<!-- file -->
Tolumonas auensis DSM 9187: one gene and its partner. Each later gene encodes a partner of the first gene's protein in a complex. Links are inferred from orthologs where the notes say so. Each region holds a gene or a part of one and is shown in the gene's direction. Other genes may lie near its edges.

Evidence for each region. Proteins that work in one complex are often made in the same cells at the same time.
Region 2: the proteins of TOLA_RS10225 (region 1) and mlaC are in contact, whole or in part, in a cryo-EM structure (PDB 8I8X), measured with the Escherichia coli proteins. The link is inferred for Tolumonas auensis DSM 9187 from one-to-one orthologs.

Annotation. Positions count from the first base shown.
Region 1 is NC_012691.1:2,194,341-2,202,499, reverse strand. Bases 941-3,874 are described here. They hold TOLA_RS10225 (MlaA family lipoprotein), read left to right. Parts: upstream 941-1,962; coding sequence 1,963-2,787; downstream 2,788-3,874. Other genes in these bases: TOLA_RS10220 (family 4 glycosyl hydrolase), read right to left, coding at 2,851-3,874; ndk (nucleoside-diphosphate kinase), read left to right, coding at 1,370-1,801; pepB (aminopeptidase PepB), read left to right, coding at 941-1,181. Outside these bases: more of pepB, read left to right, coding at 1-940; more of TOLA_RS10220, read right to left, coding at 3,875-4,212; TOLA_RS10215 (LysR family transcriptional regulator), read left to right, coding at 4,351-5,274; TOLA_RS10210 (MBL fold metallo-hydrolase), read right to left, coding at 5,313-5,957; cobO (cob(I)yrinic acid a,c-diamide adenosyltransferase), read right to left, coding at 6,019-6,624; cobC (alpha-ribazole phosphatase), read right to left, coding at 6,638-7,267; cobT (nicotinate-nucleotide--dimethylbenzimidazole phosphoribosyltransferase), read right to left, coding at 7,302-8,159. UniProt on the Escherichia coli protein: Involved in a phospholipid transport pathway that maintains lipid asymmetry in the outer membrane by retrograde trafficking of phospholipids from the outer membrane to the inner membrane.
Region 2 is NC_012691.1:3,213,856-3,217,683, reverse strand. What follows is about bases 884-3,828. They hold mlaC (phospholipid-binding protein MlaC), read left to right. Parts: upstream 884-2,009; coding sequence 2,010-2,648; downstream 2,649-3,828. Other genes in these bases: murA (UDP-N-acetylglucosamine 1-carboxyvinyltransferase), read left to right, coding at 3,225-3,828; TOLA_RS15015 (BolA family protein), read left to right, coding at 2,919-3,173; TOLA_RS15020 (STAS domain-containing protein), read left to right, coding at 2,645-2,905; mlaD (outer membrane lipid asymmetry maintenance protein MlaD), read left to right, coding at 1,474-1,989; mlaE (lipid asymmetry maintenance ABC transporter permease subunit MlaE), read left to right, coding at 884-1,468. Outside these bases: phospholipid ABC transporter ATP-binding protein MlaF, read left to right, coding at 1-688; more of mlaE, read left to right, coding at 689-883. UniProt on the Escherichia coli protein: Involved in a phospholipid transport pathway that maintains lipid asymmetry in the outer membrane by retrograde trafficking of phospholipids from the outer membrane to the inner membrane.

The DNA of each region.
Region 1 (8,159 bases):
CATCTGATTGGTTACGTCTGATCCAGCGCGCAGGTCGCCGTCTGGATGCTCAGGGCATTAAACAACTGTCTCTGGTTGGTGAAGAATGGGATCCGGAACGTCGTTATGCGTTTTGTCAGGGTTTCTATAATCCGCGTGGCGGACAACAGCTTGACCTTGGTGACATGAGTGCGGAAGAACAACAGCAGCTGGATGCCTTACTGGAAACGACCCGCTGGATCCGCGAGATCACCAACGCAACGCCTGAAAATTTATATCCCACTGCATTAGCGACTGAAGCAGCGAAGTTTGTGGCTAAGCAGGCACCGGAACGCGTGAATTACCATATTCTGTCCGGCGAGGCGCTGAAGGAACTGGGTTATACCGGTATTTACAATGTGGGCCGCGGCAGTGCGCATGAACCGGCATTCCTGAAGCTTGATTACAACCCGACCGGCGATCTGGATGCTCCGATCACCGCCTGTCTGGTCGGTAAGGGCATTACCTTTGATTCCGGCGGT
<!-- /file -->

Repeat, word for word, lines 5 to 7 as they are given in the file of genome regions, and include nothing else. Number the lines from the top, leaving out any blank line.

Region 1 is NC_012691.1:2,194,341-2,202,499, reverse strand. Bases 941-3,874 are described here. They hold TOLA_RS10225 (MlaA family lipoprotein), read left to right. Parts: upstream 941-1,962; coding sequence 1,963-2,787; downstream 2,788-3,874. Other genes in these bases: TOLA_RS10220 (family 4 glycosyl hydrolase), read right to left, coding at 2,851-3,874; ndk (nucleoside-diphosphate kinase), read left to right, coding at 1,370-1,801; pepB (aminopeptidase PepB), read left to right, coding at 941-1,181. Outside these bases: more of pepB, read left to right, coding at 1-940; more of TOLA_RS10220, read right to left, coding at 3,875-4,212; TOLA_RS10215 (LysR family transcriptional regulator), read left to right, coding at 4,351-5,274; TOLA_RS10210 (MBL fold metallo-hydrolase), read right to left, coding at 5,313-5,957; cobO (cob(I)yrinic acid a,c-diamide adenosyltransferase), read right to left, coding at 6,019-6,624; cobC (alpha-ribazole phosphatase), read right to left, coding at 6,638-7,267; cobT (nicotinate-nucleotide--dimethylbenzimidazole phosphoribosyltransferase), read right to left, coding at 7,302-8,159. UniProt on the Escherichia coli protein: Involved in a phospholipid transport pathway that maintains lipid asymmetry in the outer membrane by retrograde trafficking of phospholipids from the outer membrane to the inner membrane.
Region 2 is NC_012691.1:3,213,856-3,217,683, reverse strand. What follows is about bases 884-3,828. They hold mlaC (phospholipid-binding protein MlaC), read left to right. Parts: upstream 884-2,009; coding sequence 2,010-2,648; downstream 2,649-3,828. Other genes in these bases: murA (UDP-N-acetylglucosamine 1-carboxyvinyltransferase), read left to right, coding at 3,225-3,828; TOLA_RS15015 (BolA family protein), read left to right, coding at 2,919-3,173; TOLA_RS15020 (STAS domain-containing protein), read left to right, coding at 2,645-2,905; mlaD (outer membrane lipid asymmetry maintenance protein MlaD), read left to right, coding at 1,474-1,989; mlaE (lipid asymmetry maintenance ABC transporter permease subunit MlaE), read left to right, coding at 884-1,468. Outside these bases: phospholipid ABC transporter ATP-binding protein MlaF, read left to right, coding at 1-688; more of mlaE, read left to right, coding at 689-883. UniProt on the Escherichia coli protein: Involved in a phospholipid transport pathway that maintains lipid asymmetry in the outer membrane by retrograde trafficking of phospholipids from the outer membrane to the inner membrane.

The DNA of each region.